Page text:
Scientists Say We Should Expect More Dangerous Variants After Omicron
Coronavirus Our Health

Scientists Say We Should Expect More Dangerous COVID-19 Variants After Omicron

Scientists say we should expect more dangerous COVID-19 variants after Omicron. As stated before, new variants pop up almost every day, and unfortunately, scientists warn us that Omicron isn’t the worst of the bunch. Omicron spreads faster despite the increase in vaccinations and boosters. And every infection provides a chance for the virus to mutate.

Medical experts don’t know what the following variant will be or how it will affect the pandemic. Therefore, they urge the vaccination and boosters while the shots still work. “The faster omicron spreads, the more opportunities there are for mutation, potentially leading to more variants,” Leonardo Martinez, an infectious disease epidemiologist at Boston University, said.

COVID-19 Variants: Omicron

The Omicron variant emerged after Thanksgiving 2021 and has run rapidly through the globe. It is at least twice as contagious as the Delta variant and four times as contagious as the original version of the virus. In addition, Omicron is more likely to reinfect individuals who previously had COVID-19 and cause “breakthrough infections” in vaccinated people. WHO reported a record of 15 million new cases the week of Jan 3-9th, which was a 55% increase from the previous week.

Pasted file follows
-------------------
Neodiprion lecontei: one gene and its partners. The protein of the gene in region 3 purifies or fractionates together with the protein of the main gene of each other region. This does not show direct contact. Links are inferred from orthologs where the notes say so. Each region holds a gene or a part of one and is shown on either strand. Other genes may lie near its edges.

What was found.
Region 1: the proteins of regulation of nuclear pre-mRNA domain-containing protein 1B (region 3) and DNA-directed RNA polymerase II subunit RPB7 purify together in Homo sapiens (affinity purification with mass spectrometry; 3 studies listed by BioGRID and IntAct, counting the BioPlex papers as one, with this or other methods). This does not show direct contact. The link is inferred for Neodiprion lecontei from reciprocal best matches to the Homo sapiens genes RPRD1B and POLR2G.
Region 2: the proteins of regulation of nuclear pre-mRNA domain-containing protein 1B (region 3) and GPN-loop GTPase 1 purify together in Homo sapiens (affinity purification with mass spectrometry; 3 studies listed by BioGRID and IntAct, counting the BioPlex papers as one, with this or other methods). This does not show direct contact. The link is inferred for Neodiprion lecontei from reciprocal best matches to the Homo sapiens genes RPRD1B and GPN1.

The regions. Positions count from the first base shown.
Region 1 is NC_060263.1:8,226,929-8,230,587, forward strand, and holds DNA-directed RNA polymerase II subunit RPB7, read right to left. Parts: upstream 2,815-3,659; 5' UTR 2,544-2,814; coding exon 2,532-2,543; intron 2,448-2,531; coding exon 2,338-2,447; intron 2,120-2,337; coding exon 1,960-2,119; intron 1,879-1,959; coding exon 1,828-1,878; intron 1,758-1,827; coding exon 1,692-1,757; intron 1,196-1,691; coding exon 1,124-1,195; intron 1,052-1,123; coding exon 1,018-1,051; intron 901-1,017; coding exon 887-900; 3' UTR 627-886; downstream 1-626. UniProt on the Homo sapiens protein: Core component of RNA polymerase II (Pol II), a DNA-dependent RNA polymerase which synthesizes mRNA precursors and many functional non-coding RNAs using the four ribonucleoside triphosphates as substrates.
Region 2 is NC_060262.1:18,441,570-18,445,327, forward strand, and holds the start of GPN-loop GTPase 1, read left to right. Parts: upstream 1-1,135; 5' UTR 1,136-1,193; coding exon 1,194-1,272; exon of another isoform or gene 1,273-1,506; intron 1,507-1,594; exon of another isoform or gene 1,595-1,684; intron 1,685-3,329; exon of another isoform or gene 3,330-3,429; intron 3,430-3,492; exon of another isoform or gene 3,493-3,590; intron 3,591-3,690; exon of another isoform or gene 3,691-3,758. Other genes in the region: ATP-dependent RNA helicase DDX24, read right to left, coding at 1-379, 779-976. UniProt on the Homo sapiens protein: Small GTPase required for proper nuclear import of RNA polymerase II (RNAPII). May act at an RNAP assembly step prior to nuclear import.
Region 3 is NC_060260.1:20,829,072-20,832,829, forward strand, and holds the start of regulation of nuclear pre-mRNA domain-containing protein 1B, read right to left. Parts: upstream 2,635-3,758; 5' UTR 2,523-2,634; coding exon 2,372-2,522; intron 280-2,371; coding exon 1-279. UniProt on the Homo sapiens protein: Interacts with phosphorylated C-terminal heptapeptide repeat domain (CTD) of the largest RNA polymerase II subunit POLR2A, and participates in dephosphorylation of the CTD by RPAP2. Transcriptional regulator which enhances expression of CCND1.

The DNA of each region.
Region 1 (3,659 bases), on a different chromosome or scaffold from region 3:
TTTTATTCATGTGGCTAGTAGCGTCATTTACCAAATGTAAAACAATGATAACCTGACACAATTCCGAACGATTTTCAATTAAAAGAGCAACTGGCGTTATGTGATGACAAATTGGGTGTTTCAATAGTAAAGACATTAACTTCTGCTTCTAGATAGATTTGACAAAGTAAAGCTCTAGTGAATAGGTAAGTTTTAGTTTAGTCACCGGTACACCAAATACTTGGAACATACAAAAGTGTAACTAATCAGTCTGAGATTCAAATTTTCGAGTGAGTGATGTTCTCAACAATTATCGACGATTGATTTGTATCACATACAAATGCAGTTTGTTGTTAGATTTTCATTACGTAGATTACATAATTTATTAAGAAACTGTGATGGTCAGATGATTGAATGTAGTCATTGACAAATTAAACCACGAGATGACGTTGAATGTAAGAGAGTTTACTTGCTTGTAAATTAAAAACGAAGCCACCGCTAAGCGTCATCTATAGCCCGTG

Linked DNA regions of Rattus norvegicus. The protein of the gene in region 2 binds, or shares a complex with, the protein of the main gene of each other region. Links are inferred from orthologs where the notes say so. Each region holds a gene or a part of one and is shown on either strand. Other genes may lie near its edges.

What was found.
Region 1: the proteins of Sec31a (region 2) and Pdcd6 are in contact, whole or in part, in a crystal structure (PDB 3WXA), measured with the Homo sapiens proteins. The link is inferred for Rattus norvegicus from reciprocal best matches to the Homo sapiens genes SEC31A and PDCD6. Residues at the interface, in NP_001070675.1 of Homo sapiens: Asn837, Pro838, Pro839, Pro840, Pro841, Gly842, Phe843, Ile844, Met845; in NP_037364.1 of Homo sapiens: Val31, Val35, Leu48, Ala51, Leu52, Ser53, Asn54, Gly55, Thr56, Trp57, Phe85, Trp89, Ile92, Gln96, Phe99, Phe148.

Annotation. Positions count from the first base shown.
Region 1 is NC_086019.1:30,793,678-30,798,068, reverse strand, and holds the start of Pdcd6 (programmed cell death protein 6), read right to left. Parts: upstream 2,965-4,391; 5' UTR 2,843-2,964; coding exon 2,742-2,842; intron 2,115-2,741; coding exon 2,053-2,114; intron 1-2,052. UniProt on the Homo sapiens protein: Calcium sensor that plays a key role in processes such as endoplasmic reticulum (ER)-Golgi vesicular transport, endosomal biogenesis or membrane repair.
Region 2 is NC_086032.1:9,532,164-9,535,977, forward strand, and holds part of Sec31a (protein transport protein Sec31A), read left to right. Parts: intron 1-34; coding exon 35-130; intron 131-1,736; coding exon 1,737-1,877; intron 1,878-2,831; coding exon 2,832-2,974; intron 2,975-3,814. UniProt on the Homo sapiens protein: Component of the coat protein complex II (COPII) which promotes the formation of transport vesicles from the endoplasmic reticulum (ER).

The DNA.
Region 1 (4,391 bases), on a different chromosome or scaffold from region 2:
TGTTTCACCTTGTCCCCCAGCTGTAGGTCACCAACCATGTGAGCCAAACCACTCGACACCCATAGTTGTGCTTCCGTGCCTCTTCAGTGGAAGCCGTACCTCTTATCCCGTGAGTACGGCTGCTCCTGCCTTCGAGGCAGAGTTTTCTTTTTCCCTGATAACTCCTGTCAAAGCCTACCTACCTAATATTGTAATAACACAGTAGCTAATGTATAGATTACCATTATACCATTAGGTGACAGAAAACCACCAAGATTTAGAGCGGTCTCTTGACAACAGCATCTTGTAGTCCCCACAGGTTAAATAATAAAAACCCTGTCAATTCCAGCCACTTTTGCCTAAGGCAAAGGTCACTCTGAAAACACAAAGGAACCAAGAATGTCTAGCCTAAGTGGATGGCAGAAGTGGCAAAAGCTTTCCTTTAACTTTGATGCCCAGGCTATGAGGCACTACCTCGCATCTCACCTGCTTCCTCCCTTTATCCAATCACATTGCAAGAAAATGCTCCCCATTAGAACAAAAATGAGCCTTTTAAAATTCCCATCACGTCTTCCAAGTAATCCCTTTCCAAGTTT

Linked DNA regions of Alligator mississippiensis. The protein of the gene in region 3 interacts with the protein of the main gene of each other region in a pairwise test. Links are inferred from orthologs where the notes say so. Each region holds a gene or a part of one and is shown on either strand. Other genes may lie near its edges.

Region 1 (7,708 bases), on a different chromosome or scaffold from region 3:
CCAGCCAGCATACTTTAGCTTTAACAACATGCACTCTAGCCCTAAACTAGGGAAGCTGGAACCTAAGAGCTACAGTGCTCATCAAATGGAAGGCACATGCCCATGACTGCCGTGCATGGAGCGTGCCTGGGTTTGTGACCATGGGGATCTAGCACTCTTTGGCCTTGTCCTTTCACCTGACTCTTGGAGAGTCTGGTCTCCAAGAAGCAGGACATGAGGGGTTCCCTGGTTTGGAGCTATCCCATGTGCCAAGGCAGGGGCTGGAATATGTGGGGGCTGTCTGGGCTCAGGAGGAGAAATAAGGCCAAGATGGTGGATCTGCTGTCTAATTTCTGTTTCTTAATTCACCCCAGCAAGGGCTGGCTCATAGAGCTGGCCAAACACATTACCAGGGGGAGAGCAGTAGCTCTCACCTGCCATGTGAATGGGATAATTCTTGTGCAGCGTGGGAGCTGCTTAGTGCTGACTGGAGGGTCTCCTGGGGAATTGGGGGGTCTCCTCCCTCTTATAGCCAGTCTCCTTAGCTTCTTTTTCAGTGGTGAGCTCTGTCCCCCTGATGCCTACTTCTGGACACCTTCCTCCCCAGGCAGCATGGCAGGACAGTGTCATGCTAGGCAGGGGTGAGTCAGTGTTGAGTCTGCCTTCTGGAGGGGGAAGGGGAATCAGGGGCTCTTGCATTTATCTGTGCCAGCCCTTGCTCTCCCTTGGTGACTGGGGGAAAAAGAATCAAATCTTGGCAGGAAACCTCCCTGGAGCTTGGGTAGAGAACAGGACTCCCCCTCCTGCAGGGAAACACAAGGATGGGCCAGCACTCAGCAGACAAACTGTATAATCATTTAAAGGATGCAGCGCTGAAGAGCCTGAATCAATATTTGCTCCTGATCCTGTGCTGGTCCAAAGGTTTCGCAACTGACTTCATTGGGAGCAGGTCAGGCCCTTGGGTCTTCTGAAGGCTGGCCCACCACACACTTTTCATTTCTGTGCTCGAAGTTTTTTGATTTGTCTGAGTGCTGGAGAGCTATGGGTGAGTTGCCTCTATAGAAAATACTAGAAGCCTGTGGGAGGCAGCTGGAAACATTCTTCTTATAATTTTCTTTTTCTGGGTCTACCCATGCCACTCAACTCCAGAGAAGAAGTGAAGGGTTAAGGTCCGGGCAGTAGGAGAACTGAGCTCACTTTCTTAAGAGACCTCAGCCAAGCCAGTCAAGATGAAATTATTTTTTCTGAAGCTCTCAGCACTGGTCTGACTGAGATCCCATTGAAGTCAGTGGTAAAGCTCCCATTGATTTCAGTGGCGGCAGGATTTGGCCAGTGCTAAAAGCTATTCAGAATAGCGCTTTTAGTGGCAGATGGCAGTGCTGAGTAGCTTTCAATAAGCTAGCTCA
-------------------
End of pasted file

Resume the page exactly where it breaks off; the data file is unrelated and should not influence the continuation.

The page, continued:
“It’s the longer, persistent infections that seem to be the most likely breeding grounds for new variants,” said Dr. Stuart Campbell Ray, an infectious disease expert at Johns Hopkins University. “It’s only when you have a prevalent infection that you’re going to provide the opportunity for that to occur.”

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Omicron’s behavior started a trend that eventually made the virus milder, like a common cold. “People have wondered whether the virus will evolve to mildness. But there’s no particular reason for it to do so,” he said. “I don’t think we can be confident that the virus will become less lethal over time.”

Possible Mutation

We have already experienced “deltacron,” but animals may be incubating and unleashing new variants. Pet dogs and cats, deer, and farm-raised minks are animals vulnerable to the virus. It is still challenging for scientists to know which one might take from genetic features. For instance, omicron has more mutations than previous variants, around 30 in the spike protein attached to human cells. However, the IHU variant identified in France has 46 mutations and didn’t spread like Omicron.

The best ways to prevent the spread of variants are getting vaccinated and wearing masks.

 

 

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